So now I've shown you my solution to this problem. Now it's time for you to show us your wave solution to this same problem (under the constraint that the mass of the beam is negligible compared to the mass M hanging from the beam). Also tell us how, in ordinary simple harmonic motion of a mass and massless spring, how the waves and the speed of sound come in.

Chet

Chestermiller said:
If the mass of the beam is negligible compared to mass of the weight, then wave effects are insignificant. The beam deflection at any time will be the same as if it were under static load equal to the instantaneous tension in the wire. The relation between the tension in the wire and the deflection will be determined by the static elastic beam bending behavior.

Chet
I was thinking of something along the lines of this:

With the lowest mode vibration being excited by "plucking" the mass hanging from the ruler. Decreasing the spacing between the supports, decreases the wavelength, increases the frequency. I failed to take into account the wiggling of the ends (you will have two cantilevers hanging off the two supports on the ends) , which makes my simple-minded picture less than perfect -- but the frequency should go up as the supports are moved inwards.

Quantum Defect said:
I was thinking of something along the lines of this:

With the lowest mode vibration being excited by "plucking" the mass hanging from the ruler. Decreasing the spacing between the supports, decreases the wavelength, increases the frequency. I failed to take into account the wiggling of the ends (you will have two cantilevers hanging off the two supports on the ends) , which makes my simple-minded picture less than perfect -- but the frequency should go up as the supports are moved inwards.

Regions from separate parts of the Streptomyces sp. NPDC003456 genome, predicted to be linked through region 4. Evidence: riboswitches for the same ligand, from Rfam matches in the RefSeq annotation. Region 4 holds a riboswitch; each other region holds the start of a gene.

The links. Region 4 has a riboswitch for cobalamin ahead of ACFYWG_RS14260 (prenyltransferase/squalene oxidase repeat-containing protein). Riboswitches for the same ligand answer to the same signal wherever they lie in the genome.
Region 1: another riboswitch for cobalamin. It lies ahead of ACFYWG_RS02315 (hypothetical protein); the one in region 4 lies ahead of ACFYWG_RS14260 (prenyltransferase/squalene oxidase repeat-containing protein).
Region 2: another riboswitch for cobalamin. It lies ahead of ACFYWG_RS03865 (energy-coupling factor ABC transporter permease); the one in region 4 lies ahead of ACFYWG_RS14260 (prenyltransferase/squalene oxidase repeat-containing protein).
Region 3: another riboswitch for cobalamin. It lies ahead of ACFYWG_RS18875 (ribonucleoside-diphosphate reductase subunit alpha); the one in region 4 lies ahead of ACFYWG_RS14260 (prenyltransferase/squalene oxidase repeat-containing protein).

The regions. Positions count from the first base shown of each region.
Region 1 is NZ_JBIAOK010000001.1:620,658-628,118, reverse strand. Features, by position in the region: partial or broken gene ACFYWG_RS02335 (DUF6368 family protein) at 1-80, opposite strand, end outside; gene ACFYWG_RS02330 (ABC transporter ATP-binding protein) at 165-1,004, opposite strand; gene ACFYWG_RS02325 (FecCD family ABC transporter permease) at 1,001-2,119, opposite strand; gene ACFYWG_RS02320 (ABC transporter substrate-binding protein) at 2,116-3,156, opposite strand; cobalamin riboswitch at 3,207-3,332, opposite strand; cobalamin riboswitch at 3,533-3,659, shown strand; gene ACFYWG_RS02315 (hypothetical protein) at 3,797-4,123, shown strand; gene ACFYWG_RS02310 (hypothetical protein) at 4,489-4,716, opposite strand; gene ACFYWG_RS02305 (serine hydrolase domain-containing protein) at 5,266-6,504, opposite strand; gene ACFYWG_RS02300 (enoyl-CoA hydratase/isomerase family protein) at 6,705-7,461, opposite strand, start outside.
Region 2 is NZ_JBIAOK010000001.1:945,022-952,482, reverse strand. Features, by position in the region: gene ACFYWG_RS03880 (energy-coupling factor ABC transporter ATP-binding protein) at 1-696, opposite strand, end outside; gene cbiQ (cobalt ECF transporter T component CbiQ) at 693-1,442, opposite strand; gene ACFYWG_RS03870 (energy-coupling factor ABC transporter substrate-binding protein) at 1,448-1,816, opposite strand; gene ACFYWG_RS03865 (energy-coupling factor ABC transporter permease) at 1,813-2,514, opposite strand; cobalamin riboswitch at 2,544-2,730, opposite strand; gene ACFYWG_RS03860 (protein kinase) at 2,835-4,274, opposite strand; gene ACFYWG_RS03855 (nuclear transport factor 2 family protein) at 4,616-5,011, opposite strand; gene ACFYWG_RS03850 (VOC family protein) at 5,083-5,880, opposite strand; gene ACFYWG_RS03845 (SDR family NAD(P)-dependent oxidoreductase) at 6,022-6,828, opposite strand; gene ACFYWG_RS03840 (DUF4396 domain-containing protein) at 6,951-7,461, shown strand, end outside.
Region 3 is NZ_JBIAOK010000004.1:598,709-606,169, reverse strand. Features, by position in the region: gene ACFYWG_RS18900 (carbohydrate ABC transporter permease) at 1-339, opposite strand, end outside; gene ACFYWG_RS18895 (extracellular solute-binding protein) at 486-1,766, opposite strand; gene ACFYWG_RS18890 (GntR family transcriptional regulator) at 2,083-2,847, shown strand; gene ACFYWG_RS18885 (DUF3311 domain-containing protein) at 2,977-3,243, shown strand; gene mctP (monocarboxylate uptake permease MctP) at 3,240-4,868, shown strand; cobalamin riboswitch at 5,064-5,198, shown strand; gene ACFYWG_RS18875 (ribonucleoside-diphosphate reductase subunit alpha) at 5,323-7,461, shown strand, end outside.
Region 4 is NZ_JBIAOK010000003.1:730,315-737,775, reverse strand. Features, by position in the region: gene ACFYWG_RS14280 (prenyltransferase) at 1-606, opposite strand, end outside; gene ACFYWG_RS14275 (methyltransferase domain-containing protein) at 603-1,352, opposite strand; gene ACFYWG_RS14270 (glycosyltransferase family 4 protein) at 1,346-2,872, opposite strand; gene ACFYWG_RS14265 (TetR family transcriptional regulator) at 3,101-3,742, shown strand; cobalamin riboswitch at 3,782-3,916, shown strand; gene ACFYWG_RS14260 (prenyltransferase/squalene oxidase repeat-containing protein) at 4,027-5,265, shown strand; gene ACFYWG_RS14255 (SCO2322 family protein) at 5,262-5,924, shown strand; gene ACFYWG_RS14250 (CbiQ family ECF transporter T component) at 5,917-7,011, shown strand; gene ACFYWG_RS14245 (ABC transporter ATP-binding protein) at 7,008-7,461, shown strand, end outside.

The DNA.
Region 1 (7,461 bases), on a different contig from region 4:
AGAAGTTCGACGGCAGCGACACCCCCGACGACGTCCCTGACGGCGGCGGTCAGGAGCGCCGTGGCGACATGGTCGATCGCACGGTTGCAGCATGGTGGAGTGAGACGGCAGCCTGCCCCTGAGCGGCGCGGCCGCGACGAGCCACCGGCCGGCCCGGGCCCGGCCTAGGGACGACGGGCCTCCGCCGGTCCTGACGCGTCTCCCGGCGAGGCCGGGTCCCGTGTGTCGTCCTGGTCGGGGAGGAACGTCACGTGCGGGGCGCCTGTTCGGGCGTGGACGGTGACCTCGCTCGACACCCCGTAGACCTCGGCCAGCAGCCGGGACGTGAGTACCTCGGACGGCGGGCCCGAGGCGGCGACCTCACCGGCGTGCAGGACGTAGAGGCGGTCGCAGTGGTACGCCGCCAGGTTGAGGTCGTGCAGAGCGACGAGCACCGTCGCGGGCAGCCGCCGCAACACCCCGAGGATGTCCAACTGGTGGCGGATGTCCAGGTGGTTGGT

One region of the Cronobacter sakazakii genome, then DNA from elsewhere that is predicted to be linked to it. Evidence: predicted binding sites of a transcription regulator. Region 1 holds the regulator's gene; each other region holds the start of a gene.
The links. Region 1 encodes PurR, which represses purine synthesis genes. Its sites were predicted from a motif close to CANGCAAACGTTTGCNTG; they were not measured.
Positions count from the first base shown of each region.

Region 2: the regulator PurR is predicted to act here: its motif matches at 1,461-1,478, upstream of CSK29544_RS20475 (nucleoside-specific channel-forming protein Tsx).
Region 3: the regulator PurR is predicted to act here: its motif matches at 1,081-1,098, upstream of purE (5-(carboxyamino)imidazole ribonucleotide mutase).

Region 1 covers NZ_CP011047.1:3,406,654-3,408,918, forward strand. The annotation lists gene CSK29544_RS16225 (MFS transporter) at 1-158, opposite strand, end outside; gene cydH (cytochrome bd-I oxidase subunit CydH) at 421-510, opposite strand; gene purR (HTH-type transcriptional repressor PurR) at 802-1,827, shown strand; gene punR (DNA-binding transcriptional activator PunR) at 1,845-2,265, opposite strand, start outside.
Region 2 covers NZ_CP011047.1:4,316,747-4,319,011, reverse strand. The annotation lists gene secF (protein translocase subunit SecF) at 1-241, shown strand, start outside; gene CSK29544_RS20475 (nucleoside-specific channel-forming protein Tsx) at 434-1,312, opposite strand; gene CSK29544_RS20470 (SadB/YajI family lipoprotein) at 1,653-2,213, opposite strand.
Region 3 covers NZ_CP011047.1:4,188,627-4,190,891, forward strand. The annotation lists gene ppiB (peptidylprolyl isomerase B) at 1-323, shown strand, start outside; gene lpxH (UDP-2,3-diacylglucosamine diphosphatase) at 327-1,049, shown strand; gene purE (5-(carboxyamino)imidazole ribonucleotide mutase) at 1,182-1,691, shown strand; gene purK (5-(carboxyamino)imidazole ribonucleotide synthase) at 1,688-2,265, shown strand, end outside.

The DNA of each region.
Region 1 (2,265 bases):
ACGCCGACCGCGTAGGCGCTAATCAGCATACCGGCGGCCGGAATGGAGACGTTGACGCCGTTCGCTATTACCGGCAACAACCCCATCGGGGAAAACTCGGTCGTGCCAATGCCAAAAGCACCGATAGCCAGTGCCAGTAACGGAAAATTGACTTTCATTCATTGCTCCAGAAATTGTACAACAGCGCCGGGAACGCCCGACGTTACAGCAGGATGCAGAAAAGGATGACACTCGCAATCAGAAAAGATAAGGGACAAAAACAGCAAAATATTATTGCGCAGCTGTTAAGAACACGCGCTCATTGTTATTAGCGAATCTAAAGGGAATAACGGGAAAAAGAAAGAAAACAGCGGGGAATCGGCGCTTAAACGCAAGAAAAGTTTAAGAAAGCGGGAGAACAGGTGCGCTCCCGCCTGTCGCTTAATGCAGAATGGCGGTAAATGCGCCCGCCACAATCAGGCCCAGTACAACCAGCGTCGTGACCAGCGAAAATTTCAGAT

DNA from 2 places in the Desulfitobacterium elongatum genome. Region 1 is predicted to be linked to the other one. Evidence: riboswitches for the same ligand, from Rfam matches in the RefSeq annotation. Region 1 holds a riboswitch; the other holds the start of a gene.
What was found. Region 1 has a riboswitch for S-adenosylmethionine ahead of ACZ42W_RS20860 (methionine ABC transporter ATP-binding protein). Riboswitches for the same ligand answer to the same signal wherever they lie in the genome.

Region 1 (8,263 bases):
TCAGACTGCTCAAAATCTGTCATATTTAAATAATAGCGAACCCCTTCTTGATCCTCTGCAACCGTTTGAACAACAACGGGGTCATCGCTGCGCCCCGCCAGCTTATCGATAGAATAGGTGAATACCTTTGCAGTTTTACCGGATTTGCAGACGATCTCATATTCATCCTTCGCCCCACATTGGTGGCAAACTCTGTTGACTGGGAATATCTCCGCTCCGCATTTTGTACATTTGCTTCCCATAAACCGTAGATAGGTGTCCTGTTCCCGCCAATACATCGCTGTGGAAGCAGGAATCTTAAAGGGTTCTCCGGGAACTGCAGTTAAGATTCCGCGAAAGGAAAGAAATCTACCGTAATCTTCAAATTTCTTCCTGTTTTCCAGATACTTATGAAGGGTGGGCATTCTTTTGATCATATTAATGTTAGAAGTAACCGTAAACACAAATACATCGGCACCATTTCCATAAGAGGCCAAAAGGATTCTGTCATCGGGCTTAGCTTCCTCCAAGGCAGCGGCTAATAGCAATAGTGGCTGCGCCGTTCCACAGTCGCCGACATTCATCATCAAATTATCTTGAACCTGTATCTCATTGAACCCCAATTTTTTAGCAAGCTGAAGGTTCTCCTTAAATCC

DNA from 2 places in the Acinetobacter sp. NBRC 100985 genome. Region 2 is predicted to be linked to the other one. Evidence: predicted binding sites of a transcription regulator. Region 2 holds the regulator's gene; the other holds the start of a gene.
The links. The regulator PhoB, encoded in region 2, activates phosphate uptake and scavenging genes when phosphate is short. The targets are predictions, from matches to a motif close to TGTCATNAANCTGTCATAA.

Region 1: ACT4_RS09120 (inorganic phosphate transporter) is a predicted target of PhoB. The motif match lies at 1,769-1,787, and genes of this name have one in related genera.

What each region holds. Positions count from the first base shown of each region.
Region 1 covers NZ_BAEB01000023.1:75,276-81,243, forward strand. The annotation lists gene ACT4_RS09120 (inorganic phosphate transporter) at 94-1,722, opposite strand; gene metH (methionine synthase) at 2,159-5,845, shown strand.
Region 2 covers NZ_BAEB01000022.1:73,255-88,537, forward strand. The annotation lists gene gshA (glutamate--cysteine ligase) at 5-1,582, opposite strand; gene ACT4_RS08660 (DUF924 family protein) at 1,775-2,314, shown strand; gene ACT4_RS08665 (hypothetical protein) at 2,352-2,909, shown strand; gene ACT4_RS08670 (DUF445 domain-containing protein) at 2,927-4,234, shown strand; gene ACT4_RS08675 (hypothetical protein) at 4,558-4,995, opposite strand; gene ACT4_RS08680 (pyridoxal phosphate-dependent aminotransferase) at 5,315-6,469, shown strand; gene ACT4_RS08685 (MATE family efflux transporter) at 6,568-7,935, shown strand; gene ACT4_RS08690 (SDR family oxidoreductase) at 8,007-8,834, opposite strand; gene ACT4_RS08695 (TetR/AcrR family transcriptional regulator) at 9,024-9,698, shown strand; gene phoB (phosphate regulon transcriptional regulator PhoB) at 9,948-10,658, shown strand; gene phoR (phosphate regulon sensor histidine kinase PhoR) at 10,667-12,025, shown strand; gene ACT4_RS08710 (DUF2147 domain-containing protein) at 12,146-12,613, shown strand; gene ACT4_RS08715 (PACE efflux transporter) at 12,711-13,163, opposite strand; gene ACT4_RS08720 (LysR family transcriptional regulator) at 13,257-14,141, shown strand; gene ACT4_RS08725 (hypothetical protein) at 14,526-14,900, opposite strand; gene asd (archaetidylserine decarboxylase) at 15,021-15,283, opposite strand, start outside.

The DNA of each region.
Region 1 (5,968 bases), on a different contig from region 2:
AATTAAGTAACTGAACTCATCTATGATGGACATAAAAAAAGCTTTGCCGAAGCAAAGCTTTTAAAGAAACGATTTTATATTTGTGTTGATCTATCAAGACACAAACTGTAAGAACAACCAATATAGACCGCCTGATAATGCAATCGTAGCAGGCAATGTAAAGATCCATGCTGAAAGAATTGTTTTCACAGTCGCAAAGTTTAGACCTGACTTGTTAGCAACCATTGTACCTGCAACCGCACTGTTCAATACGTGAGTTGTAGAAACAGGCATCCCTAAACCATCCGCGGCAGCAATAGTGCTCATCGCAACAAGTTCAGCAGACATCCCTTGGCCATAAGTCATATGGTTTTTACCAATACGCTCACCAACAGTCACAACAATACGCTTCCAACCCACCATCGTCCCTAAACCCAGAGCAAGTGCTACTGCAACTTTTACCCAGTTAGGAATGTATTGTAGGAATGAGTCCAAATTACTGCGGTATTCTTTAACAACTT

Thanks. This all applies to a beam that has mass, but and has no weight hanging from it. That's pretty different from the case the OP was interested in, which has a substantial weight dangling from the center. The result that I gave assumes that the dangling mass dominates, and that the mass of the beam is negligible compared to the dangling mass. In that case, there is no wave solution. Also, the case I considered is not cantilevered at the ends. The ends are simply supported, meaning that the bending moments on the ends are zero.

Chet

1. What is Simple Harmonic Motion (SHM)?

Simple Harmonic Motion is a type of periodic motion where an object moves back and forth along a straight line, with a constant amplitude and a restoring force that is directly proportional to its displacement from the equilibrium position.

2. How can I demonstrate Simple Harmonic Motion in an experiment?

One way to demonstrate SHM is by using a simple pendulum, where a mass is suspended from a string and allowed to swing back and forth. Other experiments can also be used, such as a mass on a horizontal spring or a mass on a vertical spring.

3. What are the factors that affect Simple Harmonic Motion?

The factors that affect SHM include the mass of the object, the spring constant, and the amplitude of the motion. The greater the mass or spring constant, the slower the oscillation, while a larger amplitude will result in a faster oscillation.

4. How do I calculate the period and frequency of Simple Harmonic Motion?

The period of SHM is the time it takes for one complete cycle or oscillation, while the frequency is the number of cycles per unit time. The period can be calculated using the equation T = 2π√(m/k), where T is the period, m is the mass, and k is the spring constant. The frequency can be calculated by taking the inverse of the period (f = 1/T).

5. What are the applications of Simple Harmonic Motion in real life?

Simple Harmonic Motion has many real-life applications, such as in clocks, pendulum clocks, and musical instruments. It is also used in the design of shock absorbers, car suspensions, and earthquake-resistant buildings. Understanding SHM is crucial in many fields of science and engineering, including physics, mechanics, and acoustics.